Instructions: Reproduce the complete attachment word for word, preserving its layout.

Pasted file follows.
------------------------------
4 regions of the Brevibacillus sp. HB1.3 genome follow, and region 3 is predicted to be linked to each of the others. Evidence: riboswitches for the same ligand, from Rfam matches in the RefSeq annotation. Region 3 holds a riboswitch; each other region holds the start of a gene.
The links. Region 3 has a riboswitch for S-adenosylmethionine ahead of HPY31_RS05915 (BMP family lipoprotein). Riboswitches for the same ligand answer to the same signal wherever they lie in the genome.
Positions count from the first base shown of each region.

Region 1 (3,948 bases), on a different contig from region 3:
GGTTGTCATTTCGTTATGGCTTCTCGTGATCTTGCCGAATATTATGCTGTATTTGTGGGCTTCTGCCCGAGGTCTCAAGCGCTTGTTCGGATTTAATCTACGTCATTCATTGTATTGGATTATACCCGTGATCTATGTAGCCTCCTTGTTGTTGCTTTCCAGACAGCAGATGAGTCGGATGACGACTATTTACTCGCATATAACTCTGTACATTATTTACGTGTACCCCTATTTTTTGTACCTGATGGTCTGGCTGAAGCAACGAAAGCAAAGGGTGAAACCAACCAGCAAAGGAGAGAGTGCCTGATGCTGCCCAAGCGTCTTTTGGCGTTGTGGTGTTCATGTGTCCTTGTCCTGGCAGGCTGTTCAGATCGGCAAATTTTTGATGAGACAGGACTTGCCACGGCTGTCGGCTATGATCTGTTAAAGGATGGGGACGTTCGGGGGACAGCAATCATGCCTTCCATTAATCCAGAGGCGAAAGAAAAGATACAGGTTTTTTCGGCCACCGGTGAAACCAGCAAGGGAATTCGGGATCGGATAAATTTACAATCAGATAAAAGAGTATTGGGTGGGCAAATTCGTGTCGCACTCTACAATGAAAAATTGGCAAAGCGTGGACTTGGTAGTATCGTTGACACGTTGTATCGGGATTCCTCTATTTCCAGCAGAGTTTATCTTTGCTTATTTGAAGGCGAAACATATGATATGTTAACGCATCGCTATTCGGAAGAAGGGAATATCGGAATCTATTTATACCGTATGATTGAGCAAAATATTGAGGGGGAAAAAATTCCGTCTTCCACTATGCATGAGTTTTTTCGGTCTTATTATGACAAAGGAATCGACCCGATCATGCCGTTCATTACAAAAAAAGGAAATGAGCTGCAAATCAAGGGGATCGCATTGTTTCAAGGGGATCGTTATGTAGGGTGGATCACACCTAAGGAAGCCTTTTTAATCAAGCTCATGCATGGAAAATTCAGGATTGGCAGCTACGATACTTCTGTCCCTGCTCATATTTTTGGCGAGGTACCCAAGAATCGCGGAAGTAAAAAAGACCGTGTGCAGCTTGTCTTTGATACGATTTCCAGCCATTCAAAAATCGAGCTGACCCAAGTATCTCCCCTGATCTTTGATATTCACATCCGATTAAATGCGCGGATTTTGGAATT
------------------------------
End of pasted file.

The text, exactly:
4 regions of the Brevibacillus sp. HB1.3 genome follow, and region 3 is predicted to be linked to each of the others. Evidence: riboswitches for the same ligand, from Rfam matches in the RefSeq annotation. Region 3 holds a riboswitch; each other region holds the start of a gene.
The links. Region 3 has a riboswitch for S-adenosylmethionine ahead of HPY31_RS05915 (BMP family lipoprotein). Riboswitches for the same ligand answer to the same signal wherever they lie in the genome.
Positions count from the first base shown of each region.

Region 1 (3,948 bases), on a different contig from region 3:
GGTTGTCATTTCGTTATGGCTTCTCGTGATCTTGCCGAATATTATGCTGTATTTGTGGGCTTCTGCCCGAGGTCTCAAGCGCTTGTTCGGATTTAATCTACGTCATTCATTGTATTGGATTATACCCGTGATCTATGTAGCCTCCTTGTTGTTGCTTTCCAGACAGCAGATGAGTCGGATGACGACTATTTACTCGCATATAACTCTGTACATTATTTACGTGTACCCCTATTTTTTGTACCTGATGGTCTGGCTGAAGCAACGAAAGCAAAGGGTGAAACCAACCAGCAAAGGAGAGAGTGCCTGATGCTGCCCAAGCGTCTTTTGGCGTTGTGGTGTTCATGTGTCCTTGTCCTGGCAGGCTGTTCAGATCGGCAAATTTTTGATGAGACAGGACTTGCCACGGCTGTCGGCTATGATCTGTTAAAGGATGGGGACGTTCGGGGGACAGCAATCATGCCTTCCATTAATCCAGAGGCGAAAGAAAAGATACAGGTTTTTTCGGCCACCGGTGAAACCAGCAAGGGAATTCGGGATCGGATAAATTTACAATCAGATAAAAGAGTATTGGGTGGGCAAATTCGTGTCGCACTCTACAATGAAAAATTGGCAAAGCGTGGACTTGGTAGTATCGTTGACACGTTGTATCGGGATTCCTCTATTTCCAGCAGAGTTTATCTTTGCTTATTTGAAGGCGAAACATATGATATGTTAACGCATCGCTATTCGGAAGAAGGGAATATCGGAATCTATTTATACCGTATGATTGAGCAAAATATTGAGGGGGAAAAAATTCCGTCTTCCACTATGCATGAGTTTTTTCGGTCTTATTATGACAAAGGAATCGACCCGATCATGCCGTTCATTACAAAAAAAGGAAATGAGCTGCAAATCAAGGGGATCGCATTGTTTCAAGGGGATCGTTATGTAGGGTGGATCACACCTAAGGAAGCCTTTTTAATCAAGCTCATGCATGGAAAATTCAGGATTGGCAGCTACGATACTTCTGTCCCTGCTCATATTTTTGGCGAGGTACCCAAGAATCGCGGAAGTAAAAAAGACCGTGTGCAGCTTGTCTTTGATACGATTTCCAGCCATTCAAAAATCGAGCTGACCCAAGTATCTCCCCTGATCTTTGATATTCACATCCGATTAAATGCGCGGATTTTGGAATT